Many believe the stock market rally during this pandemic is nothing more than a sugar high orchestrated by the Federal Reserve. Liquidity trends have always been important for the financial markets, and undoubtedly, the outsized policy-push by monetary officials has played a significant role in the market’s recent success.
Company earnings are currently collapsing but the coming year’s consensus profit expectations are poised to lift. Several indicators that have historically been highly correlated with improvement in profit forecasts have recently turned higher and the backdrop of massive policy stimulus is supportive for upgraded outlooks.
As economic activities restart around the country, bond yields have also begun to climb. Last week, the 10-year U.S. Treasury yield rose by about 25 basis points, to its highest level since March 19th, marking only the second time since yields collapsed that they showed any sign of leaving the “sub-1%” area.
Despite several issues of importance—national riots, an upcoming presidential election, Chinese relations, and an ongoing pandemic—the stock market is primarily focused on a single thing: the restart of U.S. and global economic activities. There is a worldwide, synchronized economic bounce afoot. Because of the unprecedented magnitude of the recent Covid-19 economic collapse (can it really get much worse?), economic news seems poised for a period of improvement.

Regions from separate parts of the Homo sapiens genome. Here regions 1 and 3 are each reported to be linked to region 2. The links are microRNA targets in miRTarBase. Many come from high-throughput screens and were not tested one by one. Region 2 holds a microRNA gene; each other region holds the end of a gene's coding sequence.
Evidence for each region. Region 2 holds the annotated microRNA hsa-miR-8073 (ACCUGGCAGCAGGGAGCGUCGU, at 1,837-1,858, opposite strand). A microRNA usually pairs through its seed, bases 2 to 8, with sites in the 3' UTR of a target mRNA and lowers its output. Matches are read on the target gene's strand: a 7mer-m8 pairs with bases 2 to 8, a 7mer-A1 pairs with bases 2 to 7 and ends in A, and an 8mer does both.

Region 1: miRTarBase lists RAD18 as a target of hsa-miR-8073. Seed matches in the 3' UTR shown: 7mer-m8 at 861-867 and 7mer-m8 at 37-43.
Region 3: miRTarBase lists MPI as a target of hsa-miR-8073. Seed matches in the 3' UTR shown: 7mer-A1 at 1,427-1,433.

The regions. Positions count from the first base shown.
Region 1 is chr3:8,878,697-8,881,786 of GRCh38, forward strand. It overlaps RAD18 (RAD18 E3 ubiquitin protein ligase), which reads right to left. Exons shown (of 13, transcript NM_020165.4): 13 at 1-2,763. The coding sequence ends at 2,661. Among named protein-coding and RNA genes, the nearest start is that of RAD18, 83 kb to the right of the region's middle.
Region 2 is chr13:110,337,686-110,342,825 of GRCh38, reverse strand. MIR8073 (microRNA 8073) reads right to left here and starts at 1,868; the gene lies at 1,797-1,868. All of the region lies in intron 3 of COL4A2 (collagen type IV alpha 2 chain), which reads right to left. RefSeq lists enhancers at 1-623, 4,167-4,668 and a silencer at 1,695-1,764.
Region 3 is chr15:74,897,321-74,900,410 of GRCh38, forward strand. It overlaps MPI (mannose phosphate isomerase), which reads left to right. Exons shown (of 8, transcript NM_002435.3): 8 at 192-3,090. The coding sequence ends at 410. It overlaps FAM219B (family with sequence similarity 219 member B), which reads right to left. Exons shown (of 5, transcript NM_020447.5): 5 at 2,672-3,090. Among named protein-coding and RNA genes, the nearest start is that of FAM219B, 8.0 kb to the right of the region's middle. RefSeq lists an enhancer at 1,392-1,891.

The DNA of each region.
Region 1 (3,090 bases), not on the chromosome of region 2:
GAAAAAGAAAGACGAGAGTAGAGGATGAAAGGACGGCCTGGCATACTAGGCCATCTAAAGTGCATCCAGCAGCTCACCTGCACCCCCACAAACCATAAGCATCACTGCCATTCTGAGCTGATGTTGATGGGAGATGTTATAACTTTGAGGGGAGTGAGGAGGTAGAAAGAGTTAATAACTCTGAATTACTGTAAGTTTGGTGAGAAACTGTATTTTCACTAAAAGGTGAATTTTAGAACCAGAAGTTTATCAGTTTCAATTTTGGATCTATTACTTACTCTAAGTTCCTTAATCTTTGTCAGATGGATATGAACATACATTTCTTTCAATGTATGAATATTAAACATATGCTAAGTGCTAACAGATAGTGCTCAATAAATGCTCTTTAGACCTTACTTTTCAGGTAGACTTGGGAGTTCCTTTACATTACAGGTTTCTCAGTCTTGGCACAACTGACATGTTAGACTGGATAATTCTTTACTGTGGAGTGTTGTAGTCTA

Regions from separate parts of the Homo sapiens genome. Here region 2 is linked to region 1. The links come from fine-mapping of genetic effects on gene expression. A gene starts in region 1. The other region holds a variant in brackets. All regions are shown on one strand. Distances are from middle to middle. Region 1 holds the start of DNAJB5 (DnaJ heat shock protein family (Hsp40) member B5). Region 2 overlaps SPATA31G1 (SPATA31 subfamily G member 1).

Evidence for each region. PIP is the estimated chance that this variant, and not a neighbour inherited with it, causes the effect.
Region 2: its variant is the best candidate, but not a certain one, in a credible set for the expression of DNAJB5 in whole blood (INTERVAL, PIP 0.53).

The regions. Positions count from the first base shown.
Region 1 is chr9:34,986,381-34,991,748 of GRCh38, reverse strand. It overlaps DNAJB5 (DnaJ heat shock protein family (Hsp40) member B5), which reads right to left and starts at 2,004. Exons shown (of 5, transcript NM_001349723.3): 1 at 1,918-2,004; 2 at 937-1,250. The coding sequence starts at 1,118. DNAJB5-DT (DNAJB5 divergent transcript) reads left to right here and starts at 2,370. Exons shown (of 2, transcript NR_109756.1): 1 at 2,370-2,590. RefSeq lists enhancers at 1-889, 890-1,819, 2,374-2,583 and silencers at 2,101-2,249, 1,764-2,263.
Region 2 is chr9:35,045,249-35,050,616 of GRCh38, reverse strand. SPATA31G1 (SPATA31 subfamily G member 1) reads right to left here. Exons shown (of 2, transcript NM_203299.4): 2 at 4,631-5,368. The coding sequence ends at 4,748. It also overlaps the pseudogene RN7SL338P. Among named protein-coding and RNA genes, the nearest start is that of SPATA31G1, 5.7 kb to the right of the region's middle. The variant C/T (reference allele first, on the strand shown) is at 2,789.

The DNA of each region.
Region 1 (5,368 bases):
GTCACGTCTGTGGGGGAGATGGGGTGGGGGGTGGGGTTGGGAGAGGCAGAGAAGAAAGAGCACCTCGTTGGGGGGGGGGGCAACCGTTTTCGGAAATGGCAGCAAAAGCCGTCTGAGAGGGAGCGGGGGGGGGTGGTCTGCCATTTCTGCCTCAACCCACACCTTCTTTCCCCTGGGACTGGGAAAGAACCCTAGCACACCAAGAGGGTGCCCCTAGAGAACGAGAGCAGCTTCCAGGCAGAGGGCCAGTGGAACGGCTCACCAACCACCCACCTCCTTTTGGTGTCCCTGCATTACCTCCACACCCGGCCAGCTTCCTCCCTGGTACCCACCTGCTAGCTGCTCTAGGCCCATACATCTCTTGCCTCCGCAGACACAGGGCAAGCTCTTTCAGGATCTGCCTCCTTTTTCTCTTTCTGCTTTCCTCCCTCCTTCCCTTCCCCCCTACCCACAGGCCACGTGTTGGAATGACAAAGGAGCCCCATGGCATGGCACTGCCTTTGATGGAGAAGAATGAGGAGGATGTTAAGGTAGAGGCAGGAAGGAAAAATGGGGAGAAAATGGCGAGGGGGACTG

Many believe it will take years to fully recover from Covid-19. Indeed, over the weekend, U.S. Federal Reserve chairman Jerome Powell suggested that although the economy will eventually recover, the process could stretch through until at least the end of next year and ultimately depends on the development of a vaccine.
The attempt to re-open parts of the U.S. economy amidst the ongoing Covid-19 crisis is either Red, Blue, or Purple! Using data from an employment tracking tool utilized by 100,000+ local businesses across the United States, the accompanying chart illustrates the speed and depth of the decline in hours worked and its recent slow recovery among traditional Republican, Democratic, and Swing states.
Volatility within the stock and bond markets has recently parted company. Since 1990, the correlation in daily movements of the stock market’s VIX Volatility index and the bond market’s MOVE index has been about 0.60. While they do not move perfectly together, they usually move in the same direction.
This has been a “speedy” Bear Market. Measured through the first 22 days of all bear markets in post-war history, the contemporary bear market declined by almost 6.5 times more than all the others! In 2020, the market dropped 32% in 22 days versus an average of just -5.1% for the previous 13 bear markets. See Paulsen’s Perspective “Recession By Proclamation!” posted on March 23rd.
The U.S. economy is in free-fall, perhaps headed for its deepest recession of the post-war era. Typically, recessions are necessary to correct overindulgences that build up during an expansion—for example, restoring liquidity, improving savings, purging bad debt, and realigning exorbitant risks. In the economic recovery that just ended, however, there were very few excesses or problems that needed to be addressed.